Film Review: Buffalo Girls (2013)

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© Copyright 2012 Buffalo Girls Movie

Stam and Pet are two eight year old girls living in Thailand. Stam is a cute, normal-looking girl. She has stuffed animals and is a shy little girl. Pet has a shaved head, with a section of long hair in the back, and has a heart condition. This image of normalcy, however, is shattered when director Todd Kellstein shows the two girls fighting in an underground muay thai kickboxing match in Buffalo Girls, a 2013 documentary.

According to the documentary, there are 30,000 child boxers in Thailand. The fighting is real, and it’s for money.

She boxes for money to get an education, Stam says in the film.

Another boxer, age 10, says she boxes to take care of her mom and dad.

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Pet running after school. © Copyright 2012 Buffalo Girls Movie

The narrative of the film follows Stam and Pet as they train. Six days a week, the girls workout – running, weight lifting and working the heavy bag – in order to help support their families. The girls are very different in nature. Stam is shy, but smiles a lot. She appears to enjoy the training regimen. Pet has more of a laser focus, rarely smiling.

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Stam (left) taking a right cross from Pet (right) © Copyright 2012 Buffalo Girls Movie

As a child of western culture, I found some of the fighting, and especially the way the girls are treated in the corner, to be shocking. But as the story unfolds, I realized that fighting is a way to get out of poverty. What impressed me was how serious the girls viewed their responsibility to the family. Also a career in kickboxing can mean these girls will be able to avoid the common career of many your Thai women, sex work.

It’s also important to understand that kickboxing is to Thailand what Baseball is to Americans, a culture-defining activity.

This is a good documentary with two likable characters in a difficult situation. There’s no narration in the film, Kellstein simply presents the situation. If I have one complaint about documentaries, it’s that they tend to run too long. Buffalo Girls is 66 minutes in length and moves quickly. My only complaint is the movie has a grainy look, possibly due to the low-lighting of the matches and the equipment used to document the story. The fights are brutal, but there’s no blood in the shots. The movie’s unrated, but I’d give it a PG for fighting.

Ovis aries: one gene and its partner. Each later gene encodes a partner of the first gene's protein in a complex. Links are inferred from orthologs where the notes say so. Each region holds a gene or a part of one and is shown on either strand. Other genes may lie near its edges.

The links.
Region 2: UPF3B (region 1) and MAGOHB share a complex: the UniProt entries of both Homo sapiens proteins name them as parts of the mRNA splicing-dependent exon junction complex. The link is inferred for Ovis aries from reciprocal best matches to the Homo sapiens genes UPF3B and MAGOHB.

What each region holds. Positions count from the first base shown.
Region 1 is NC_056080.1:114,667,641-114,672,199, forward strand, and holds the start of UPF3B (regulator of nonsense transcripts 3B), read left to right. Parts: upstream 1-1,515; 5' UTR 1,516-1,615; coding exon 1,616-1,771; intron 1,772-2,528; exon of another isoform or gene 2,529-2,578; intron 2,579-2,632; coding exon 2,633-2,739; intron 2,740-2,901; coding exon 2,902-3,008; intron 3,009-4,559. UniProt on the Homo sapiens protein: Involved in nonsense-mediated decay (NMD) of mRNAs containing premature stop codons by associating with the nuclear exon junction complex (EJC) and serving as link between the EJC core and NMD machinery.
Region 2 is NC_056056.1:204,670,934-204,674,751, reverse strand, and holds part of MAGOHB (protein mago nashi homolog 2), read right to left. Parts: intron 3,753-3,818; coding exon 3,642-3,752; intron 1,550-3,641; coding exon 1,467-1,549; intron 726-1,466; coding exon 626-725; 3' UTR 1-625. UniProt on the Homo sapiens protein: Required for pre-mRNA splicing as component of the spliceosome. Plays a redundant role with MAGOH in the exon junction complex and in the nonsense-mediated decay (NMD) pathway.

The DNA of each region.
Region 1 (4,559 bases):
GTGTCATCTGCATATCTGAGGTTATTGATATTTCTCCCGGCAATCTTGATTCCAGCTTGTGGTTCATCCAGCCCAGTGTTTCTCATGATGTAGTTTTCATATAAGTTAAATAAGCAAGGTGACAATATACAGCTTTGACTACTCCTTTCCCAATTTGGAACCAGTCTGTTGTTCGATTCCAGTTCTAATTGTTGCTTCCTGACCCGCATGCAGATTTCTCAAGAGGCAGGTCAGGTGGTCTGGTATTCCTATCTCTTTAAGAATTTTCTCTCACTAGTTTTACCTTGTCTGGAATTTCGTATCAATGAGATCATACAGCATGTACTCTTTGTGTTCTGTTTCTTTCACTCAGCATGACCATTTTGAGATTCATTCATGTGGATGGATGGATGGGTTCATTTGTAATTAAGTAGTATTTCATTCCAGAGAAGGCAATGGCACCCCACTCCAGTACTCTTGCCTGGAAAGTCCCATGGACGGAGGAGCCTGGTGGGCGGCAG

If your kids complain about taking out the trash or doing homework, I suggest you have them watch Buffalo Girls. Taking out the trash isn’t fun, but it’s better than getting beat up by another kid while fighting in the middle of a brothel.

©  Paul George and The Reno Signal, 2016. Unauthorized use and/or duplication of this material without express and written permission from this blog’s author and/or owner is strictly prohibited. Excerpts and links may be used, provided that full and clear credit is given to Paul George and The Reno Signal with appropriate and specific direction to the original content.
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A few thoughts about David Bowie

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David Bowie, 1949-2016

The death of a celebrity is not something I would usually write about. However, David Bowie died today at age 69, and I’m deeply saddened by it.

As a child of the 70s and 80s, Bowie was an ever-present talent. From his starchild Ziggy Stardust persona to the Thin White Duke, he was ever changing in style. When New Wave hit the airwaves in the early 80s, he was already there with Scary Montsters.

He was one of the handful or artists that inspired me to learn to play guitar and try to write songs.

Bowie will live forever. He gave us decades of music, from folk to classic rock to avant garde.

Honestly, I have nothing poignant to say, no epiphany to share. I loved the man’s sense of style and his music. My favorite album by Bowie is Hunky Dory. If you’ve never listened to it, check it out.

And these children that you spit on
As they try to change their worlds
Are immune to your consultations
They’re quite aware of what they’re going through – “Changes”

You will be missed starman …